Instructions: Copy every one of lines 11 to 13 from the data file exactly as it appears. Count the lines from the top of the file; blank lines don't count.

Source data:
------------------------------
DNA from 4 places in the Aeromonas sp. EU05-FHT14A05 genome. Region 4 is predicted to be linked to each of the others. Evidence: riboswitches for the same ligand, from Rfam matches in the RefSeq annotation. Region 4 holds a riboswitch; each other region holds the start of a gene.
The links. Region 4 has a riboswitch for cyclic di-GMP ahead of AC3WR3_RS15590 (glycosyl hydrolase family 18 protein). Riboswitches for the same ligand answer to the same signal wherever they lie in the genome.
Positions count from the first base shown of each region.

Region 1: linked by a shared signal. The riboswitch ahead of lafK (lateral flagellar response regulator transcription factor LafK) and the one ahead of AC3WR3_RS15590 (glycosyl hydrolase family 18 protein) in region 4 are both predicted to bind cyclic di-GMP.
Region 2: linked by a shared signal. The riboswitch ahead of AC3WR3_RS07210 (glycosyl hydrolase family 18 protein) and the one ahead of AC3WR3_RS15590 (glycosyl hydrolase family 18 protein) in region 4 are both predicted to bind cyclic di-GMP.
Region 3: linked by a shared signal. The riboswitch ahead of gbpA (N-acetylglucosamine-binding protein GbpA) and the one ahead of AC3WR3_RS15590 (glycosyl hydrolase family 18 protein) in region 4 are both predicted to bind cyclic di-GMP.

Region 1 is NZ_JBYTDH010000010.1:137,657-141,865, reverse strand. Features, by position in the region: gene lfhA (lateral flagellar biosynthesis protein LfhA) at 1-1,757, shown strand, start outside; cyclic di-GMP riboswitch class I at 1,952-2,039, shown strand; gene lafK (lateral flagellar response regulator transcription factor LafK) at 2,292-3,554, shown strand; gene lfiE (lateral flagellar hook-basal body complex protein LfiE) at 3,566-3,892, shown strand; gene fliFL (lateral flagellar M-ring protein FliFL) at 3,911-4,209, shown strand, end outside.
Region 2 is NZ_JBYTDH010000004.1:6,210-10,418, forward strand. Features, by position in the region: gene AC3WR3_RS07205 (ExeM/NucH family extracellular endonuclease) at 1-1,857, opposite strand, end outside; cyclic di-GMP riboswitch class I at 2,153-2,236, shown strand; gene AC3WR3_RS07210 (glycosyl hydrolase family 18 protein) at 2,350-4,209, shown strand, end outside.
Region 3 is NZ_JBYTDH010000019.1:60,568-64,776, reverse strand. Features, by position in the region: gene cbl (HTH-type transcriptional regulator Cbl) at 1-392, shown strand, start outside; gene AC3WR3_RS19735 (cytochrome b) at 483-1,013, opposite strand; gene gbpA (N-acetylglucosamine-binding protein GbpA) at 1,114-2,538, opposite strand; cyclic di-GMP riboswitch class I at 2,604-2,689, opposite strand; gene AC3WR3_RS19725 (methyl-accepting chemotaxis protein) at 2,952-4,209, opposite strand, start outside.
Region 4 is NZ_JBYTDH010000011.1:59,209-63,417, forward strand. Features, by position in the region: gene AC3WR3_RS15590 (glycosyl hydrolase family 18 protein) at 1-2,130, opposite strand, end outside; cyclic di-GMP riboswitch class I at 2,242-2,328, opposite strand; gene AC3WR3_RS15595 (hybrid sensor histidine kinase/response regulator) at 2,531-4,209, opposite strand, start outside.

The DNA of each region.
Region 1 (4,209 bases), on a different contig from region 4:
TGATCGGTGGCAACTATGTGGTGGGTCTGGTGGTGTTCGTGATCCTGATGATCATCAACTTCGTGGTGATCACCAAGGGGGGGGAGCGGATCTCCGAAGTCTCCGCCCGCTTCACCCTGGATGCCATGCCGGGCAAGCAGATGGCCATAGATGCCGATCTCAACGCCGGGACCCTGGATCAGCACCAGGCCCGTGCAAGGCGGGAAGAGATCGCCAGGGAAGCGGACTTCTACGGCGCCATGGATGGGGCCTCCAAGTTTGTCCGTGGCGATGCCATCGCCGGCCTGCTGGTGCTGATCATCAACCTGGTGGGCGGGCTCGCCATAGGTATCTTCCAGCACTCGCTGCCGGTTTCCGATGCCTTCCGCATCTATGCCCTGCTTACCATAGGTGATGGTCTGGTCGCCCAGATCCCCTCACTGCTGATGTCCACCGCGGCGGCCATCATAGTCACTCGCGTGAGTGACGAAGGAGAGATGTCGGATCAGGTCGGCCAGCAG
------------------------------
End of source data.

The DNA of each region.
Region 1 (4,209 bases), on a different contig from region 4:
TGATCGGTGGCAACTATGTGGTGGGTCTGGTGGTGTTCGTGATCCTGATGATCATCAACTTCGTGGTGATCACCAAGGGGGGGGAGCGGATCTCCGAAGTCTCCGCCCGCTTCACCCTGGATGCCATGCCGGGCAAGCAGATGGCCATAGATGCCGATCTCAACGCCGGGACCCTGGATCAGCACCAGGCCCGTGCAAGGCGGGAAGAGATCGCCAGGGAAGCGGACTTCTACGGCGCCATGGATGGGGCCTCCAAGTTTGTCCGTGGCGATGCCATCGCCGGCCTGCTGGTGCTGATCATCAACCTGGTGGGCGGGCTCGCCATAGGTATCTTCCAGCACTCGCTGCCGGTTTCCGATGCCTTCCGCATCTATGCCCTGCTTACCATAGGTGATGGTCTGGTCGCCCAGATCCCCTCACTGCTGATGTCCACCGCGGCGGCCATCATAGTCACTCGCGTGAGTGACGAAGGAGAGATGTCGGATCAGGTCGGCCAGCAG